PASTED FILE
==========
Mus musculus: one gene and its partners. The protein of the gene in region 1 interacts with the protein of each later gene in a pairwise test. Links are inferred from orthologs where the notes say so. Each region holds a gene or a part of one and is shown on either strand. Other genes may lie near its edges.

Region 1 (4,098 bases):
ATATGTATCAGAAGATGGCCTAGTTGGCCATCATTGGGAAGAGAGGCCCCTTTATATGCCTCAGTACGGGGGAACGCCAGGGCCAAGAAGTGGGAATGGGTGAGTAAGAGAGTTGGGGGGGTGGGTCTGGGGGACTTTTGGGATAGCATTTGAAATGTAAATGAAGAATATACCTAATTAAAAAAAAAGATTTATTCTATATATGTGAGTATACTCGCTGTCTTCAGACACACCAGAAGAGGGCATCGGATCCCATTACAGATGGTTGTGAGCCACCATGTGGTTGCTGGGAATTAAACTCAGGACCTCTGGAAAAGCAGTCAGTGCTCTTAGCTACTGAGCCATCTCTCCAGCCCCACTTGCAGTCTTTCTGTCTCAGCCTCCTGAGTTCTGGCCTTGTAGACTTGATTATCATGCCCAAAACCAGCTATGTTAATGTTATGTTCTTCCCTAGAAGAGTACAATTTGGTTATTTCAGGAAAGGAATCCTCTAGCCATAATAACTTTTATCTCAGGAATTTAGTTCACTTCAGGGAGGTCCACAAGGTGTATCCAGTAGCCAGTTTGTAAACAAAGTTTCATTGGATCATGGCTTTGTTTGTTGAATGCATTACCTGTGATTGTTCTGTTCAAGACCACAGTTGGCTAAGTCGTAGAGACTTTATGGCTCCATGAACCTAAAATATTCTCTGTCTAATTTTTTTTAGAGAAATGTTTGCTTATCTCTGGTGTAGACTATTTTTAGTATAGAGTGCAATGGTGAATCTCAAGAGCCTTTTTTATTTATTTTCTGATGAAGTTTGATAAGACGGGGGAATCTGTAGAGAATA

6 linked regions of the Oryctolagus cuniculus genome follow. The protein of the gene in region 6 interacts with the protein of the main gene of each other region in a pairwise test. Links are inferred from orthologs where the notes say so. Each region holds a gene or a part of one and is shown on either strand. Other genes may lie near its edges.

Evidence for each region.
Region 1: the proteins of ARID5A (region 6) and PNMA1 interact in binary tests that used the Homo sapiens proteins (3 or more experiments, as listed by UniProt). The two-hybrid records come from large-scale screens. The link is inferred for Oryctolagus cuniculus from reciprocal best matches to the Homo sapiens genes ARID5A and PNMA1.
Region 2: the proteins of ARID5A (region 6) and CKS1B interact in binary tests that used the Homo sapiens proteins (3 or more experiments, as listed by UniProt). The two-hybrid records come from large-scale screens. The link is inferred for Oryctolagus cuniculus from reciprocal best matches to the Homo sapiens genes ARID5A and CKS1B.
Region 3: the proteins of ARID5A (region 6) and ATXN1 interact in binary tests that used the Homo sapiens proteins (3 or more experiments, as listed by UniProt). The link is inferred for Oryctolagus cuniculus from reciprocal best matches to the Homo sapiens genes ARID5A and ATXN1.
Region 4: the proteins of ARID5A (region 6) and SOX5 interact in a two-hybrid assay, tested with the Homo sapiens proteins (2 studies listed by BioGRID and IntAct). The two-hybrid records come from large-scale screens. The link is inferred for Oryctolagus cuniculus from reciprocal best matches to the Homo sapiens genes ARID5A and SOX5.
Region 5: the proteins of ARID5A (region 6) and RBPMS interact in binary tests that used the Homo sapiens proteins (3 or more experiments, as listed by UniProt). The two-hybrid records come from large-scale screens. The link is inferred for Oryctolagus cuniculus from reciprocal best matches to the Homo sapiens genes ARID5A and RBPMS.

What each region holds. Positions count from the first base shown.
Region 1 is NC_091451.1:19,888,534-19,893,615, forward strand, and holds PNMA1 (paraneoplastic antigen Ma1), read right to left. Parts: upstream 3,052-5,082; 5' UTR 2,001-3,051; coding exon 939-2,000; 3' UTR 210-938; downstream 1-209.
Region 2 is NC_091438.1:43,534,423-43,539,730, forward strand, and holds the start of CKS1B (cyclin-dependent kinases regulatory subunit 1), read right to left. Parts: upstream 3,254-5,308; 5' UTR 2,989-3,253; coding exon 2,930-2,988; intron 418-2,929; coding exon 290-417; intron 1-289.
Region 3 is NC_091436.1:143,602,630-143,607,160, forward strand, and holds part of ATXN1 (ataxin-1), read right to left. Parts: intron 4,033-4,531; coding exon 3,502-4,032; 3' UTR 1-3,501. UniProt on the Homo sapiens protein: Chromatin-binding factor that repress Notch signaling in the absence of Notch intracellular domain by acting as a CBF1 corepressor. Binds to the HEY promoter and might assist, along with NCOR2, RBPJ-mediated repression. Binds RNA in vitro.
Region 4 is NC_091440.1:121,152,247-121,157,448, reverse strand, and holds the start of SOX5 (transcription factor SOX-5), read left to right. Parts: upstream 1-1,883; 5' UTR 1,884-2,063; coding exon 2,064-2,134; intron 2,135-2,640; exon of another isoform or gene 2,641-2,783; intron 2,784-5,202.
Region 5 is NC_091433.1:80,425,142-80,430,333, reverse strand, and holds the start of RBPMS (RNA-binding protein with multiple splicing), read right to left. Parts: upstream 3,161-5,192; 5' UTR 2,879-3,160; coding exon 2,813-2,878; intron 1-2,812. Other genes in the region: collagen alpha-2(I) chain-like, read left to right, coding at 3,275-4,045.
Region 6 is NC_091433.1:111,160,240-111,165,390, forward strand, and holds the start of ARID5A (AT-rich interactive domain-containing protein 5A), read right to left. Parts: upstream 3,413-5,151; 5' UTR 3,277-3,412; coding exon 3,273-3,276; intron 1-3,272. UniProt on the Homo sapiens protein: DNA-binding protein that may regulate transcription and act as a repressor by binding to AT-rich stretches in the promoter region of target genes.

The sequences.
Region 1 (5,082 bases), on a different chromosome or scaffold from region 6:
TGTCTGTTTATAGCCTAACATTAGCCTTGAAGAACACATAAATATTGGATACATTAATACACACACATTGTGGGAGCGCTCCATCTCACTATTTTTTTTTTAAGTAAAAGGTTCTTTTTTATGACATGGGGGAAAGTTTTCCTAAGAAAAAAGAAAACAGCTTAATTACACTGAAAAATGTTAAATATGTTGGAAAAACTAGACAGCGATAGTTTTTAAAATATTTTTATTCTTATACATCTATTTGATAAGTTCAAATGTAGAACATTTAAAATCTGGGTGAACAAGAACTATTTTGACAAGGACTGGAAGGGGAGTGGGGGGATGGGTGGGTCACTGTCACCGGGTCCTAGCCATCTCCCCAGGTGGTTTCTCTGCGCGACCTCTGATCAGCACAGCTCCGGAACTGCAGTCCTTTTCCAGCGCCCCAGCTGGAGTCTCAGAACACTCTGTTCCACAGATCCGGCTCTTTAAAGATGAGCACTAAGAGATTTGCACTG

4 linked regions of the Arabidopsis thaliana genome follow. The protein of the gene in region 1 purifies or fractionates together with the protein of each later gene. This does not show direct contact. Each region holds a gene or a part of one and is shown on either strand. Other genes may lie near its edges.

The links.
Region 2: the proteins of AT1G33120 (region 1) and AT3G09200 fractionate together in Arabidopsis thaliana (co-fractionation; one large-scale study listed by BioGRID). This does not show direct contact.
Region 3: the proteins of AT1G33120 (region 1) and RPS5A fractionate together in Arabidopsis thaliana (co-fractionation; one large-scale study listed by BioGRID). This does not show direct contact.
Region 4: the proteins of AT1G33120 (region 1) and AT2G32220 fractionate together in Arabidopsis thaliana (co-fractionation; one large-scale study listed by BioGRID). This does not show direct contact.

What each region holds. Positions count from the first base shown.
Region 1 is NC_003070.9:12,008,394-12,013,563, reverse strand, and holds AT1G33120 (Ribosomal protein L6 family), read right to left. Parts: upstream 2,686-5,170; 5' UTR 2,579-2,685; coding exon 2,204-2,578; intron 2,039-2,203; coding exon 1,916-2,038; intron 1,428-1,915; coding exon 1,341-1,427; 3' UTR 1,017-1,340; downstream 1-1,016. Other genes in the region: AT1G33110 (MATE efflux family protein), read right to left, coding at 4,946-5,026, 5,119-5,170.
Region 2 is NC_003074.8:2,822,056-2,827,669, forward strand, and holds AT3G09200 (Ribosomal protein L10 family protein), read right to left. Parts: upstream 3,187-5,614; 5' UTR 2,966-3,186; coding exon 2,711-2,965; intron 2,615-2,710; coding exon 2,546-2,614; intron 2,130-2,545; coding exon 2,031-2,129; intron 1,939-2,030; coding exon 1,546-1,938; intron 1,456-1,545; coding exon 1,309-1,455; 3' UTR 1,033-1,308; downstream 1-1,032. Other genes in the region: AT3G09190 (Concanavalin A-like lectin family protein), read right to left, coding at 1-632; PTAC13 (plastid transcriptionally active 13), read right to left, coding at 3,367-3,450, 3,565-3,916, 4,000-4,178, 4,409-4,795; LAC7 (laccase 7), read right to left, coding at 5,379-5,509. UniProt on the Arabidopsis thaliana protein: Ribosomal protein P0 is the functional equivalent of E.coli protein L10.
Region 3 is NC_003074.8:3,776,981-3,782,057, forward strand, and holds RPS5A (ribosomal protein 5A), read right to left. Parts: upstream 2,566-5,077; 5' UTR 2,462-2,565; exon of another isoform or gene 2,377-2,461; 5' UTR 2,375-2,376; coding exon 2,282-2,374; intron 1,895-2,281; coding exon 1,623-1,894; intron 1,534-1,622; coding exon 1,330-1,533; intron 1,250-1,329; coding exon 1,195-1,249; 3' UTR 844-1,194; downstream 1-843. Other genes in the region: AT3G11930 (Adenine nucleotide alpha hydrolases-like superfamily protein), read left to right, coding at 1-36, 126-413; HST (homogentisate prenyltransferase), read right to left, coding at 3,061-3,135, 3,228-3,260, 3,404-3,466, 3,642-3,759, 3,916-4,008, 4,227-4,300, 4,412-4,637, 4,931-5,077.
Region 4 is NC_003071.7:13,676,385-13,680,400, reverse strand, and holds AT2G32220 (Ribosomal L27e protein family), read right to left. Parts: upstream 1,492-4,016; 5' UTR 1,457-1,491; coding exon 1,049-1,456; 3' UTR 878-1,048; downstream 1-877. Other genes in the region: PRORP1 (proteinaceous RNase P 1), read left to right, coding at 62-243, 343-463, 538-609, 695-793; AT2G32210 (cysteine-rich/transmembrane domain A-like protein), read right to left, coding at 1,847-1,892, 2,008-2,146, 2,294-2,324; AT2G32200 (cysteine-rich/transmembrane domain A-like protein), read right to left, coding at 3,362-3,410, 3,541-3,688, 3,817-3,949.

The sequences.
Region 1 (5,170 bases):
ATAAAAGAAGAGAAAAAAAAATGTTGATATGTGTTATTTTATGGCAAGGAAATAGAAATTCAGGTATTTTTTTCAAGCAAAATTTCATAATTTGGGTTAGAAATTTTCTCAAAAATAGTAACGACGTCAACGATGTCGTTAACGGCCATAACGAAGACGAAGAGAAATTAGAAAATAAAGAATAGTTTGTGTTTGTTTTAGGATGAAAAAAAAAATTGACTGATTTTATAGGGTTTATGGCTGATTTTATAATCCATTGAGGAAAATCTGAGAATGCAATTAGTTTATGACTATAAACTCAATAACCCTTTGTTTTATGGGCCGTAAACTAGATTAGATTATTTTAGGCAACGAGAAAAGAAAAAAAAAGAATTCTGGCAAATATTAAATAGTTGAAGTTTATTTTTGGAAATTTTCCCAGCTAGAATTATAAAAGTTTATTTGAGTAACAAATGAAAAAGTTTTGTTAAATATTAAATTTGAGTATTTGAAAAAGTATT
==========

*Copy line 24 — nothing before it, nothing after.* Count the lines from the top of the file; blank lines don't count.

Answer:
Region 3: the proteins of AT1G33120 (region 1) and RPS5A fractionate together in Arabidopsis thaliana (co-fractionation; one large-scale study listed by BioGRID). This does not show direct contact.